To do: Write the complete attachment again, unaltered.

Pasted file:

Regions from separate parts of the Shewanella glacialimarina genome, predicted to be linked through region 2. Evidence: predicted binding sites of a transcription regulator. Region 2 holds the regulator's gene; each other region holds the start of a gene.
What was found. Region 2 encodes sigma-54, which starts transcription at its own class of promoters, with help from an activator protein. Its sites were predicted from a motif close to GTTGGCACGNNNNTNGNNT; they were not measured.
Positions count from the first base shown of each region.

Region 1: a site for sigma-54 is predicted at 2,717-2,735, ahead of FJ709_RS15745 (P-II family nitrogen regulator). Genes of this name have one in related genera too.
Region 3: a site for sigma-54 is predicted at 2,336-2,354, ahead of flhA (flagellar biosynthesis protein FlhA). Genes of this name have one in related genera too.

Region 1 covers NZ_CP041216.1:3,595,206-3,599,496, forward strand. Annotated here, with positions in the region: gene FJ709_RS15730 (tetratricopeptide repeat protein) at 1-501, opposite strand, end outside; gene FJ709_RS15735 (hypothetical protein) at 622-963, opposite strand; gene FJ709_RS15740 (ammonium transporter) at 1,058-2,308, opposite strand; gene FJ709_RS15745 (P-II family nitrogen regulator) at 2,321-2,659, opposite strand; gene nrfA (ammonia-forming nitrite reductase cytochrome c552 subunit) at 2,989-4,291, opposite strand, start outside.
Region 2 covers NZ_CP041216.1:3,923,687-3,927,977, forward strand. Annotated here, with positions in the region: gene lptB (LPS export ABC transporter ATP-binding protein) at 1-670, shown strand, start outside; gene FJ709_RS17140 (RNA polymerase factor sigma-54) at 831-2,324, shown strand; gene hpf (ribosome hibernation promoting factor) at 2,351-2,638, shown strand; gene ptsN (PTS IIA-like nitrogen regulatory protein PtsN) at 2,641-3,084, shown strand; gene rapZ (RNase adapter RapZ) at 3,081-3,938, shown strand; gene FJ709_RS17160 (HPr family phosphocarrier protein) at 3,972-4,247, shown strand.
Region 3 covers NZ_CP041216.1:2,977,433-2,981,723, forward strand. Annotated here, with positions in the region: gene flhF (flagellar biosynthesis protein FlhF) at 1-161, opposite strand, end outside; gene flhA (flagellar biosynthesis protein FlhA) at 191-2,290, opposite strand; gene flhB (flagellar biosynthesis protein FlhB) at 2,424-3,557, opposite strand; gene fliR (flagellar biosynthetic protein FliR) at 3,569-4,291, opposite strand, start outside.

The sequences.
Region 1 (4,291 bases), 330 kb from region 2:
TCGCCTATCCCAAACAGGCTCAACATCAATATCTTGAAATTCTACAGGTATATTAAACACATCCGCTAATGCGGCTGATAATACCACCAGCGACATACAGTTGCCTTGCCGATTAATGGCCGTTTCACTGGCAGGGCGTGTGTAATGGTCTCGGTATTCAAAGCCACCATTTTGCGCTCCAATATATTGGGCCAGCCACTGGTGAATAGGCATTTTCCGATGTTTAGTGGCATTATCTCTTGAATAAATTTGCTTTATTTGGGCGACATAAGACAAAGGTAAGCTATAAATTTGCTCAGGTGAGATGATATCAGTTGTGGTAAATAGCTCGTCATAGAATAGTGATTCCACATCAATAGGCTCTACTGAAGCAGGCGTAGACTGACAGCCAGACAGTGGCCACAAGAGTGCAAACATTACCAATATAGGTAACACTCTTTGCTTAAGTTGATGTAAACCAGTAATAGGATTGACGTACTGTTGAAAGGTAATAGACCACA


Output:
Regions from separate parts of the Shewanella glacialimarina genome, predicted to be linked through region 2. Evidence: predicted binding sites of a transcription regulator. Region 2 holds the regulator's gene; each other region holds the start of a gene.
What was found. Region 2 encodes sigma-54, which starts transcription at its own class of promoters, with help from an activator protein. Its sites were predicted from a motif close to GTTGGCACGNNNNTNGNNT; they were not measured.
Positions count from the first base shown of each region.

Region 1: a site for sigma-54 is predicted at 2,717-2,735, ahead of FJ709_RS15745 (P-II family nitrogen regulator). Genes of this name have one in related genera too.
Region 3: a site for sigma-54 is predicted at 2,336-2,354, ahead of flhA (flagellar biosynthesis protein FlhA). Genes of this name have one in related genera too.

Region 1 covers NZ_CP041216.1:3,595,206-3,599,496, forward strand. Annotated here, with positions in the region: gene FJ709_RS15730 (tetratricopeptide repeat protein) at 1-501, opposite strand, end outside; gene FJ709_RS15735 (hypothetical protein) at 622-963, opposite strand; gene FJ709_RS15740 (ammonium transporter) at 1,058-2,308, opposite strand; gene FJ709_RS15745 (P-II family nitrogen regulator) at 2,321-2,659, opposite strand; gene nrfA (ammonia-forming nitrite reductase cytochrome c552 subunit) at 2,989-4,291, opposite strand, start outside.
Region 2 covers NZ_CP041216.1:3,923,687-3,927,977, forward strand. Annotated here, with positions in the region: gene lptB (LPS export ABC transporter ATP-binding protein) at 1-670, shown strand, start outside; gene FJ709_RS17140 (RNA polymerase factor sigma-54) at 831-2,324, shown strand; gene hpf (ribosome hibernation promoting factor) at 2,351-2,638, shown strand; gene ptsN (PTS IIA-like nitrogen regulatory protein PtsN) at 2,641-3,084, shown strand; gene rapZ (RNase adapter RapZ) at 3,081-3,938, shown strand; gene FJ709_RS17160 (HPr family phosphocarrier protein) at 3,972-4,247, shown strand.
Region 3 covers NZ_CP041216.1:2,977,433-2,981,723, forward strand. Annotated here, with positions in the region: gene flhF (flagellar biosynthesis protein FlhF) at 1-161, opposite strand, end outside; gene flhA (flagellar biosynthesis protein FlhA) at 191-2,290, opposite strand; gene flhB (flagellar biosynthesis protein FlhB) at 2,424-3,557, opposite strand; gene fliR (flagellar biosynthetic protein FliR) at 3,569-4,291, opposite strand, start outside.

The sequences.
Region 1 (4,291 bases), 330 kb from region 2:
TCGCCTATCCCAAACAGGCTCAACATCAATATCTTGAAATTCTACAGGTATATTAAACACATCCGCTAATGCGGCTGATAATACCACCAGCGACATACAGTTGCCTTGCCGATTAATGGCCGTTTCACTGGCAGGGCGTGTGTAATGGTCTCGGTATTCAAAGCCACCATTTTGCGCTCCAATATATTGGGCCAGCCACTGGTGAATAGGCATTTTCCGATGTTTAGTGGCATTATCTCTTGAATAAATTTGCTTTATTTGGGCGACATAAGACAAAGGTAAGCTATAAATTTGCTCAGGTGAGATGATATCAGTTGTGGTAAATAGCTCGTCATAGAATAGTGATTCCACATCAATAGGCTCTACTGAAGCAGGCGTAGACTGACAGCCAGACAGTGGCCACAAGAGTGCAAACATTACCAATATAGGTAACACTCTTTGCTTAAGTTGATGTAAACCAGTAATAGGATTGACGTACTGTTGAAAGGTAATAGACCACA